The ultimate in comfort foods is good old fashioned rice pudding and Normandy’s Teurgoule is no exception. I first came across this yummy local dessert when I moved here to Normandy some twenty years ago. My husband and I were invited at the last minute to stay for a typical family dinner and the highlight was the arrival at the end of the meal of a large, earthenware bowl with a rather off-putting volcanic crust covering the dish. Our hosts laughed at our reaction, broke through the crust to reveal a creamy rice pudding with a definite cinnamon kick. Since then I have been a Teurgoule convert.

The recipe is a simple combination of five basic ingredients and should ideally include Normandy’s unique creamy milk. The secret is to leave the pudding to cook at a low temperature for a good long while in an earthenware dish. Originally the Teurgoule was put in a wood burning bread oven to cook slowly in the embers at the end of the day’s baking. Traditionally the pudding is served with a brioche called fallue and a glass or two of cider.

1127-192-Gastronomie teurgoule (c) E.BENARD-(c) E.BENARD
© E. Benard

The name mostly likely comes from the expression se tordre la gueule [to pull a face] as the pudding is piping hot when it first comes out of the oven and can catch you unawares!

Nowadays you can buy Teurgoule on most local markets and also from producers who sell direct from their farms in the Bienvenue à la Ferme scheme.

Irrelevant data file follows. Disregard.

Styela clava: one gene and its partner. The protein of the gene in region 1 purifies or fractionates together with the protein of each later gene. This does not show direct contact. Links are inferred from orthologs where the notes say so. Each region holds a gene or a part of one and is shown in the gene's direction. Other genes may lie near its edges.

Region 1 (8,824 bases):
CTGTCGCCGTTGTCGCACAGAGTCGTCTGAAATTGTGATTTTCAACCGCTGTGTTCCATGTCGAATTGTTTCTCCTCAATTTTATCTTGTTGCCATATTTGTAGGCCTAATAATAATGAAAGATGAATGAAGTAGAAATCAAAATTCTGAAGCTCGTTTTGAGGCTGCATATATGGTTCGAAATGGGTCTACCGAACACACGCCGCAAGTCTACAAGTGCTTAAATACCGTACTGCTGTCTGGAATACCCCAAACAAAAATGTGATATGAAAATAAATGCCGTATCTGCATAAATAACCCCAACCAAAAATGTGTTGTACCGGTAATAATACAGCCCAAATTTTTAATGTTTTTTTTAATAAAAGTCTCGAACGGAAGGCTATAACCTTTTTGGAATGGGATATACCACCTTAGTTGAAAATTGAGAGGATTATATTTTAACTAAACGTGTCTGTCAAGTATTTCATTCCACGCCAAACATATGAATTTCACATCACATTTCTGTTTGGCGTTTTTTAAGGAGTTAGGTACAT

1128-194-Gastronomie teurgoule (c) E.BENARD-(c) E.BENARD.jpg
© E. Benard

Here is the definitive recipe from the Confrérie of Teurgoule, which holds its annual Teurgoule and Fallue competition in Houlgate every September:

Preparation: 10 minutes
Cooking: 6 hours

– 2 litres of full fat milk
– 150g rice
– 180g white caster sugar
– 1 pinch of salt
– 2 level teaspoons of ground cinnamon

Put the rice into an earthenware bowl with a 2 litre capacity.

Add in the caster sugar, salt and cinnamon and stir with a spatula.

Gently pour in the milk so that the rice stays put at the bottom of the dish.

Put the dish in a preheated oven at gas mark 5 (150°C) for one hour and then lower the heat to gas mark 3 (110°C) for four hours. The Teurgoule is ready when the dish is crusted over and the excess liquid has evaporated.

Bon appétit !

TEURGOULE06L DECHAMPS-CALVADOS-TOURISME (2).jpg
© Calvados Tourisme

log_normandie_gb1For more information on food and drink in Normandy, visit the Normandy Tourist Board website.